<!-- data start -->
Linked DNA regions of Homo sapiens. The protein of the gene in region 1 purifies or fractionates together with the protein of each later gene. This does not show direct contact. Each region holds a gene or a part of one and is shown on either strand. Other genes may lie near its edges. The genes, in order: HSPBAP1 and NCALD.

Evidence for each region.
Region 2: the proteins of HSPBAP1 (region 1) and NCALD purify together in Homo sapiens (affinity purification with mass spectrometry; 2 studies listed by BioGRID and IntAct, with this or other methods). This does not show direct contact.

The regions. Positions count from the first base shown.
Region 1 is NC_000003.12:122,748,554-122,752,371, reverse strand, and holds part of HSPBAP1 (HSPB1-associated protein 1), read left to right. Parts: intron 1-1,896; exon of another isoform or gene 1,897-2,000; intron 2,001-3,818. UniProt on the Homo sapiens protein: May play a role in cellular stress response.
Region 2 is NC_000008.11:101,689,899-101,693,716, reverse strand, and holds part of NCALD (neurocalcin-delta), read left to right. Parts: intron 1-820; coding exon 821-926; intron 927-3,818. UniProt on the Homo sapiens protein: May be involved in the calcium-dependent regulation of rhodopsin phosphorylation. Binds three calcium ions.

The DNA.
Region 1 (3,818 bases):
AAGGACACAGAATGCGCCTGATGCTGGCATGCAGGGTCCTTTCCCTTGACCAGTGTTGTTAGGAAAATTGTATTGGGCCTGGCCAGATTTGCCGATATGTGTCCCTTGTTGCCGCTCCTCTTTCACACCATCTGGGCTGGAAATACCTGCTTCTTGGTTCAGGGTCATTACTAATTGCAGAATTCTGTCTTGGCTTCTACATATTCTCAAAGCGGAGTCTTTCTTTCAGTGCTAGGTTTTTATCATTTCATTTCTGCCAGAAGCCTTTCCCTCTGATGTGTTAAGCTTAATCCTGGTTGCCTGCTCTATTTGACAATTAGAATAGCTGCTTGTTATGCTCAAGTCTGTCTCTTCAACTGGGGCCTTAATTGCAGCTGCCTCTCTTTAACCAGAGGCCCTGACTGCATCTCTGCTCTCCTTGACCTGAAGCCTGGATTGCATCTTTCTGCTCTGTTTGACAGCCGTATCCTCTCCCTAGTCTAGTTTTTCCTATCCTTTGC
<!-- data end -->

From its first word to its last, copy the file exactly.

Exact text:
Linked DNA regions of Homo sapiens. The protein of the gene in region 1 purifies or fractionates together with the protein of each later gene. This does not show direct contact. Each region holds a gene or a part of one and is shown on either strand. Other genes may lie near its edges. The genes, in order: HSPBAP1 and NCALD.

Evidence for each region.
Region 2: the proteins of HSPBAP1 (region 1) and NCALD purify together in Homo sapiens (affinity purification with mass spectrometry; 2 studies listed by BioGRID and IntAct, with this or other methods). This does not show direct contact.

The regions. Positions count from the first base shown.
Region 1 is NC_000003.12:122,748,554-122,752,371, reverse strand, and holds part of HSPBAP1 (HSPB1-associated protein 1), read left to right. Parts: intron 1-1,896; exon of another isoform or gene 1,897-2,000; intron 2,001-3,818. UniProt on the Homo sapiens protein: May play a role in cellular stress response.
Region 2 is NC_000008.11:101,689,899-101,693,716, reverse strand, and holds part of NCALD (neurocalcin-delta), read left to right. Parts: intron 1-820; coding exon 821-926; intron 927-3,818. UniProt on the Homo sapiens protein: May be involved in the calcium-dependent regulation of rhodopsin phosphorylation. Binds three calcium ions.

The DNA.
Region 1 (3,818 bases):
AAGGACACAGAATGCGCCTGATGCTGGCATGCAGGGTCCTTTCCCTTGACCAGTGTTGTTAGGAAAATTGTATTGGGCCTGGCCAGATTTGCCGATATGTGTCCCTTGTTGCCGCTCCTCTTTCACACCATCTGGGCTGGAAATACCTGCTTCTTGGTTCAGGGTCATTACTAATTGCAGAATTCTGTCTTGGCTTCTACATATTCTCAAAGCGGAGTCTTTCTTTCAGTGCTAGGTTTTTATCATTTCATTTCTGCCAGAAGCCTTTCCCTCTGATGTGTTAAGCTTAATCCTGGTTGCCTGCTCTATTTGACAATTAGAATAGCTGCTTGTTATGCTCAAGTCTGTCTCTTCAACTGGGGCCTTAATTGCAGCTGCCTCTCTTTAACCAGAGGCCCTGACTGCATCTCTGCTCTCCTTGACCTGAAGCCTGGATTGCATCTTTCTGCTCTGTTTGACAGCCGTATCCTCTCCCTAGTCTAGTTTTTCCTATCCTTTGC